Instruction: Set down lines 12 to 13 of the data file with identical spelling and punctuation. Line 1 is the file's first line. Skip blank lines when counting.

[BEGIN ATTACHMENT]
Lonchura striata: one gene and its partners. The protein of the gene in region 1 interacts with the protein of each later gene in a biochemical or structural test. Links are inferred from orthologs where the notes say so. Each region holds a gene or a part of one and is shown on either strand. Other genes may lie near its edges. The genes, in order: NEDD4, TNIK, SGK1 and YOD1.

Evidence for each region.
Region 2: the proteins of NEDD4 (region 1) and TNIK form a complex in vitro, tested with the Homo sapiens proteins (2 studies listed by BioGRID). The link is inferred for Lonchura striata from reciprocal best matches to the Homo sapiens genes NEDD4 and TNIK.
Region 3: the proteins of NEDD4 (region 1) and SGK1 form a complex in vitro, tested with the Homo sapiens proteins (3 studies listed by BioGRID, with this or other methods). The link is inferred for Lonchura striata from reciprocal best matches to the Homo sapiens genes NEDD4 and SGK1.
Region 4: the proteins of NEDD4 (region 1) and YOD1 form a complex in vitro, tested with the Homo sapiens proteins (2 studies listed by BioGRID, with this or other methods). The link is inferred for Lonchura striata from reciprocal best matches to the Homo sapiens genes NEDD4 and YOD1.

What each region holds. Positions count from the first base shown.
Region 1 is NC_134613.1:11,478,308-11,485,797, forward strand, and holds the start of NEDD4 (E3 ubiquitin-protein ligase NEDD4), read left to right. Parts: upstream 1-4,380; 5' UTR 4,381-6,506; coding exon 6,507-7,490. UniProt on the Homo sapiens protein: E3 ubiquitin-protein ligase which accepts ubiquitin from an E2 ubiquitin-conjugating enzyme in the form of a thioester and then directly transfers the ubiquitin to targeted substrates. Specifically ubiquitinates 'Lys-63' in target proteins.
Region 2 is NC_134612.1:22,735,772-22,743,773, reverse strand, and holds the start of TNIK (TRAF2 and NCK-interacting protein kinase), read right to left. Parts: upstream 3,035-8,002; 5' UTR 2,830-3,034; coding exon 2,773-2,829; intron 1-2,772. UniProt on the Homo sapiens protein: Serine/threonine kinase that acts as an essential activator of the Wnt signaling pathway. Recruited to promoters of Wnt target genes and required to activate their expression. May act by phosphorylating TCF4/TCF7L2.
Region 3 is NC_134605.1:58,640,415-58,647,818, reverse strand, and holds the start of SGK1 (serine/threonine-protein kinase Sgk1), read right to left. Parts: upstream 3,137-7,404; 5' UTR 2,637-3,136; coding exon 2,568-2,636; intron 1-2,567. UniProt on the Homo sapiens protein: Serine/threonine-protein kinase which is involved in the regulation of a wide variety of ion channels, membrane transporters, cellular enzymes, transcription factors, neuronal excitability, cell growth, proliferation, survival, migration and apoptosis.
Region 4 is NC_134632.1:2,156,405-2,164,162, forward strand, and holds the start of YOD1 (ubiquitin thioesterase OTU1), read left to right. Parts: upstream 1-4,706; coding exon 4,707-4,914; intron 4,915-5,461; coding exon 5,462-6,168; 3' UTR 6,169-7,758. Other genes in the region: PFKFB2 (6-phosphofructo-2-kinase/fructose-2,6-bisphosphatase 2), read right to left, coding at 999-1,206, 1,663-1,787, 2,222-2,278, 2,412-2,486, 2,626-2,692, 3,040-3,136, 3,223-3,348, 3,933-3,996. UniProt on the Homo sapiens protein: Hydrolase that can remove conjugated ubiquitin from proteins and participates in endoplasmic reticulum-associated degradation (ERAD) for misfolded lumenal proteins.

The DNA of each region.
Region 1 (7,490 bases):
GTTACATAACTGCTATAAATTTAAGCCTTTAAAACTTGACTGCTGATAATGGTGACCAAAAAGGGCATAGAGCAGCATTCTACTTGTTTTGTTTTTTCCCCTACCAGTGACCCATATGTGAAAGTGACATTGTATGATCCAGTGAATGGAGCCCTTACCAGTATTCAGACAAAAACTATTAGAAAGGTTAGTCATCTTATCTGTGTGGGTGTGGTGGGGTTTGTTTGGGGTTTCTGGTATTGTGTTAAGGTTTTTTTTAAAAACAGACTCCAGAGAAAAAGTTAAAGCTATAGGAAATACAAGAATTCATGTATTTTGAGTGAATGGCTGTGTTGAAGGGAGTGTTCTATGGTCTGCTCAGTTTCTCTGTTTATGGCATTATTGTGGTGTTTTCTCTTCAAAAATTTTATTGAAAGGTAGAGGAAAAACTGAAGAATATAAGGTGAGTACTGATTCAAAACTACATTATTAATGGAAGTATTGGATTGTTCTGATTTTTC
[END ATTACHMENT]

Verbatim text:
Region 1 (7,490 bases):
GTTACATAACTGCTATAAATTTAAGCCTTTAAAACTTGACTGCTGATAATGGTGACCAAAAAGGGCATAGAGCAGCATTCTACTTGTTTTGTTTTTTCCCCTACCAGTGACCCATATGTGAAAGTGACATTGTATGATCCAGTGAATGGAGCCCTTACCAGTATTCAGACAAAAACTATTAGAAAGGTTAGTCATCTTATCTGTGTGGGTGTGGTGGGGTTTGTTTGGGGTTTCTGGTATTGTGTTAAGGTTTTTTTTAAAAACAGACTCCAGAGAAAAAGTTAAAGCTATAGGAAATACAAGAATTCATGTATTTTGAGTGAATGGCTGTGTTGAAGGGAGTGTTCTATGGTCTGCTCAGTTTCTCTGTTTATGGCATTATTGTGGTGTTTTCTCTTCAAAAATTTTATTGAAAGGTAGAGGAAAAACTGAAGAATATAAGGTGAGTACTGATTCAAAACTACATTATTAATGGAAGTATTGGATTGTTCTGATTTTTC